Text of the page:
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Gavins Point releases to remain steady through August

Nebraska City News-Press

Below-normal precipitation in Montana and Wyoming during July resulted in slightly below-average July runoff in the upper Basin. The 2020 calendar year upper basin runoff forecast, updated on Aug. 3, is 30.9 million acre-feet (MAF), 120 percent of average. Average annual runoff for the upper basin is 25.8 MAF.

“Reservoir inflows in July have been declining due to the warmer and drier conditions in the upper Basin. The 2020 calendar year runoff forecast has been reduced slightly, due to this declining inflow in July; however, the runoff forecast still remains above average due to wet soil conditions in North Dakota and South Dakota, and the increased long term chance for precipitation indicated by the National Weather Service’s climate outlook,” said John Remus, chief of the U.S. Army Corps of Engineers’ Missouri River Basin Water Management Division. “We plan to maintain Gavins Point Dam releases at 30,000 cfs through August,” Remus added.

As of Aug. 5, the total volume of water stored in the System was 61.5 MAF, occupying 5.4 MAF of the System’s 16.3-MAF flood control zone. System storage peaked at 61.8 MAF on July 16, and is forecast to continue to decline through the fall and winter so all 16.3 MAF of flood control storage is available prior to the start of the 2021 runoff season.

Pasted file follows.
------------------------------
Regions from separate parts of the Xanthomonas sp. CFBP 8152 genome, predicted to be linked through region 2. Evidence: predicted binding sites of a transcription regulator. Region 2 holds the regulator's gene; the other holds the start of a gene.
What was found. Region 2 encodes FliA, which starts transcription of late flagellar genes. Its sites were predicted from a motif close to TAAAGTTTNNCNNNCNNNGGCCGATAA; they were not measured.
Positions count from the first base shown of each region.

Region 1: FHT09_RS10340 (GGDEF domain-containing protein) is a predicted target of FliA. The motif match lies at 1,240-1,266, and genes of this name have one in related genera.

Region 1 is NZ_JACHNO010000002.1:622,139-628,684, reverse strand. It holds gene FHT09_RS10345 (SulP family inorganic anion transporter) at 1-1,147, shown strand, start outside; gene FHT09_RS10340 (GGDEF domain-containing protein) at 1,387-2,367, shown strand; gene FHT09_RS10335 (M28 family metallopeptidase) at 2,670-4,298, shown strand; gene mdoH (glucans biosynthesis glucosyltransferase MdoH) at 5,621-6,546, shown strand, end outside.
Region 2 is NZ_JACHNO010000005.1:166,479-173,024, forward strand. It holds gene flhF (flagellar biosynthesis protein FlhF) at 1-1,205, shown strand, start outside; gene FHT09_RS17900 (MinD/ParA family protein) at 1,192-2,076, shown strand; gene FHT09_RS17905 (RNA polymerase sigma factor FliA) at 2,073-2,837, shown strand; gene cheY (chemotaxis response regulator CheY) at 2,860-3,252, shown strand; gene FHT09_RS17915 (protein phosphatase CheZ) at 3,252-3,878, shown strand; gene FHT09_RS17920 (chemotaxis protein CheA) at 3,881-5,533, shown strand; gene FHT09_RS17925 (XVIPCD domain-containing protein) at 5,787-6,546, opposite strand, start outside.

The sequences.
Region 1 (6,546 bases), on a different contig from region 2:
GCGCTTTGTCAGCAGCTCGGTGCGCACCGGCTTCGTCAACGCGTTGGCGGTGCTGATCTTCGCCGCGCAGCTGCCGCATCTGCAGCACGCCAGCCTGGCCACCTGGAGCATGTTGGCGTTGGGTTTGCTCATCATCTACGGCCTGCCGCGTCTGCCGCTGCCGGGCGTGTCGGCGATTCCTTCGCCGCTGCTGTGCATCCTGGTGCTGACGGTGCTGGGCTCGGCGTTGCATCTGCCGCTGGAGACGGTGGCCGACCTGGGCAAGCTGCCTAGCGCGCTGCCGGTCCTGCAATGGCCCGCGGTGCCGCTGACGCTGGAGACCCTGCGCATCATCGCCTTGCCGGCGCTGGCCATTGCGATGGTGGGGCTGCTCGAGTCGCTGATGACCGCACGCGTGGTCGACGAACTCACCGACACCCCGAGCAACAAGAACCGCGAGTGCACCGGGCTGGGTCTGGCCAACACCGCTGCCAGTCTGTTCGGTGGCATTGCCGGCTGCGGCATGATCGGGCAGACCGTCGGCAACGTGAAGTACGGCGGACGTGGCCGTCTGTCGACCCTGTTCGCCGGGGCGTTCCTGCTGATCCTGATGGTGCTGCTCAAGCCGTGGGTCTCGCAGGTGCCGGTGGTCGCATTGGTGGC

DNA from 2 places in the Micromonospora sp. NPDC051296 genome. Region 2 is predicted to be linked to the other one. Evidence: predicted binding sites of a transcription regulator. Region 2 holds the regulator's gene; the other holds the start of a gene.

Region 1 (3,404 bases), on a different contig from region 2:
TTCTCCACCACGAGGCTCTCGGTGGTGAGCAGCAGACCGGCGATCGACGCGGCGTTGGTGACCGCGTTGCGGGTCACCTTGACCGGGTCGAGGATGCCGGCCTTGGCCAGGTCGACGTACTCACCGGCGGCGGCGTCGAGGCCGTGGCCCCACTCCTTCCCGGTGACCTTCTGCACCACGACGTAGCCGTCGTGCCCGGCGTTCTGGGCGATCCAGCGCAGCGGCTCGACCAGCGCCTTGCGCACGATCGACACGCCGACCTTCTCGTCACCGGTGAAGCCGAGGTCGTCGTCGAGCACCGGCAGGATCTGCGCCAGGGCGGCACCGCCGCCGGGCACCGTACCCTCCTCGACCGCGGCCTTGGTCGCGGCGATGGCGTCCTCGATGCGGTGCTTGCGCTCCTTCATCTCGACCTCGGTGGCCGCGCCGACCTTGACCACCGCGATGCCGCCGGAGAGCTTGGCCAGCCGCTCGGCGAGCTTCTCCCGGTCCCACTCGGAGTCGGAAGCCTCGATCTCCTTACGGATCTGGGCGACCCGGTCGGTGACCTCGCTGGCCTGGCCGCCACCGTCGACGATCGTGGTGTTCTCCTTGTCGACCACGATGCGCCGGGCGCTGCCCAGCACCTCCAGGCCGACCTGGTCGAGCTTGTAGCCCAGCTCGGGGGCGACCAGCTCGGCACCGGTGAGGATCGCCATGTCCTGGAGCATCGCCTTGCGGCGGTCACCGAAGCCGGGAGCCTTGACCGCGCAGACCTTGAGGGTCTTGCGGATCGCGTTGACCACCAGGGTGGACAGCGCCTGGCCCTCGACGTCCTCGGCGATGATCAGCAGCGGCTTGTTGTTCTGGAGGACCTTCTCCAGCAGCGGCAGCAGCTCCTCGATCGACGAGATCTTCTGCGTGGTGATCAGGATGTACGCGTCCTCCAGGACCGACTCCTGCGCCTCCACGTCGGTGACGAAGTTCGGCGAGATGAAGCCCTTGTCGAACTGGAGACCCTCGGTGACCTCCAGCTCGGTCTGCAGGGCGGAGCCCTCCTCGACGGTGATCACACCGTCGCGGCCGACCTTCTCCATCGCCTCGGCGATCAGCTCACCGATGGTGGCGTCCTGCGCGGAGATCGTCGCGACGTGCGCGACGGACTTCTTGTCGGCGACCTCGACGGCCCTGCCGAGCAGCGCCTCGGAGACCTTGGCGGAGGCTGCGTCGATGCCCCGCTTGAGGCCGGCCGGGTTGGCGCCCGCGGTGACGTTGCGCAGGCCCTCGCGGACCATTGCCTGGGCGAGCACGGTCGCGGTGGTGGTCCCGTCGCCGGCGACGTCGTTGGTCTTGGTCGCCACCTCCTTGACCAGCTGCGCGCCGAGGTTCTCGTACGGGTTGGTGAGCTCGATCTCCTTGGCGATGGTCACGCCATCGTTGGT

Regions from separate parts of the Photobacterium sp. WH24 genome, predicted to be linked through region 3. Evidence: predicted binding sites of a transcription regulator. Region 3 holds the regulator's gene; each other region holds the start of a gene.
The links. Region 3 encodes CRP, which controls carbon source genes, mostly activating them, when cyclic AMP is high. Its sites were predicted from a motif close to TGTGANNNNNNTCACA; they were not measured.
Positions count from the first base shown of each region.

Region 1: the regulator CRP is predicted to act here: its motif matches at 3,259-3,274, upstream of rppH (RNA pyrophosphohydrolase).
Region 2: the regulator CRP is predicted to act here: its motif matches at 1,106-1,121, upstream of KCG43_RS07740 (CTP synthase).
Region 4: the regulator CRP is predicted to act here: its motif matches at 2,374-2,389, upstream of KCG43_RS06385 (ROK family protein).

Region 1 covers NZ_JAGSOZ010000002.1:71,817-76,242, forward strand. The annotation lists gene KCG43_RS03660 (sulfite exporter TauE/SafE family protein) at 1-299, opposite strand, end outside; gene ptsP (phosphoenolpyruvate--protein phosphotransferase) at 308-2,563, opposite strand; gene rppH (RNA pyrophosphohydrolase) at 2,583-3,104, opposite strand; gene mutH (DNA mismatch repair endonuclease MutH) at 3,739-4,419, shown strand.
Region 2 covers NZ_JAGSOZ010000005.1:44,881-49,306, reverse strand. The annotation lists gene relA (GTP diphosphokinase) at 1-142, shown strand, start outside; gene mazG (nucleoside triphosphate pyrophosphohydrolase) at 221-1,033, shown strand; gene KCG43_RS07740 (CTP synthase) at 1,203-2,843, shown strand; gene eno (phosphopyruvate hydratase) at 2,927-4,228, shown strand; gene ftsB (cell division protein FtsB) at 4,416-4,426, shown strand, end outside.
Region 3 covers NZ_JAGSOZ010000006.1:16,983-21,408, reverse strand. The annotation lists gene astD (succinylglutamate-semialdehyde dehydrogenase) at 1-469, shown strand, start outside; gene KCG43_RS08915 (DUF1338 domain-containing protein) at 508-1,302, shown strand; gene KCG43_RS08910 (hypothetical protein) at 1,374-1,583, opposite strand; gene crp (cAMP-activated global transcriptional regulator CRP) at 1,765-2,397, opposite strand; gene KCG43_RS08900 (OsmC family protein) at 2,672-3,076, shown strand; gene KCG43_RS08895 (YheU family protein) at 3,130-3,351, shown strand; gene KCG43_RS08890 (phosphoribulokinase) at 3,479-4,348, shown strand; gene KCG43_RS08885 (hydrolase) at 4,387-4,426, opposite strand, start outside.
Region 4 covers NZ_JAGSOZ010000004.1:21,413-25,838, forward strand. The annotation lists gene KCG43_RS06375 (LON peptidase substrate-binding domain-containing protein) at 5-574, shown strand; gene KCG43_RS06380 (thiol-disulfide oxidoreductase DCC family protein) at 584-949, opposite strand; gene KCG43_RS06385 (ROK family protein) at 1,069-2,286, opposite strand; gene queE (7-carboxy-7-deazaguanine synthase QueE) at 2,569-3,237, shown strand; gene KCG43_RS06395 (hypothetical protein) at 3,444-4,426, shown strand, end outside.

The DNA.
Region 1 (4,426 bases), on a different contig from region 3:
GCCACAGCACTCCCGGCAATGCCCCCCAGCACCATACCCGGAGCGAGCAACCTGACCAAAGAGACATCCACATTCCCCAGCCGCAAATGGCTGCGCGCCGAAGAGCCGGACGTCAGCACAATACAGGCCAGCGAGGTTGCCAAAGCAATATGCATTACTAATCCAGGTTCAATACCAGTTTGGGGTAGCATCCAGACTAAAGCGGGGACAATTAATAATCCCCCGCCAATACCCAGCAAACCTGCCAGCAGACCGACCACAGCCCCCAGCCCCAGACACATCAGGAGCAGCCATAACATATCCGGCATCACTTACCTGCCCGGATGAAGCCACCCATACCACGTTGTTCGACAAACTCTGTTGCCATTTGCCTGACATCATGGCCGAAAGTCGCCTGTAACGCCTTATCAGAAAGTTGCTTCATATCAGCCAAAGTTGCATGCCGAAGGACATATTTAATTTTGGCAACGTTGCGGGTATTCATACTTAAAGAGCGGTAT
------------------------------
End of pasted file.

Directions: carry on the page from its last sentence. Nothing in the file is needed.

Soils continue to dry out in the upper Missouri River Basin due to below-normal precipitation and warmer-than-normal temperatures in Montana and Wyoming. Drought conditions, based on the National Drought Mitigation Center Drought Monitor, have intensified in areas of both the upper Basin and the lower Basin.

Navigation

The July 1 System storage check indicated flow support for the second half of the navigation season would be at least at the full service level for a full-length season. Full service flow support is designed to provide a 9-feet deep by 300-foot wide navigation channel from Sioux City, Iowa, to the mouth of the river near St. Louis, Missouri. Flow support is normally provided for an 8-month season from April 1 through December 1 at the mouth.

Fort Peck Release Rate

Due to continued hydropower unit testing and the lower runoff forecast for the reservoir basin above Fort Peck, the release rate from Fort Peck will remain at 9,000 cfs in August.

Winter Release Rate

The winter release rate is determined based on the Sept. 1 System storage. Per the Aug.1 monthly studies and the expected Sept. 1 System storage, winter releases from Gavins Point Dam will be at least 17,000 cfs.

Mountain Snowpack

The mountain snowpack in the reaches above Fort Peck and from Fort Peck to Garrison melted by early July. The mountain snowpack peaked in both reaches: on April 16 in the Fort Peck reach at 109% of average and on April 19 in the Fort Peck to Garrison reach at 112 percent of average. The mountain snowpack graphics can be viewed here: https://go.usa.gov/xE6wT.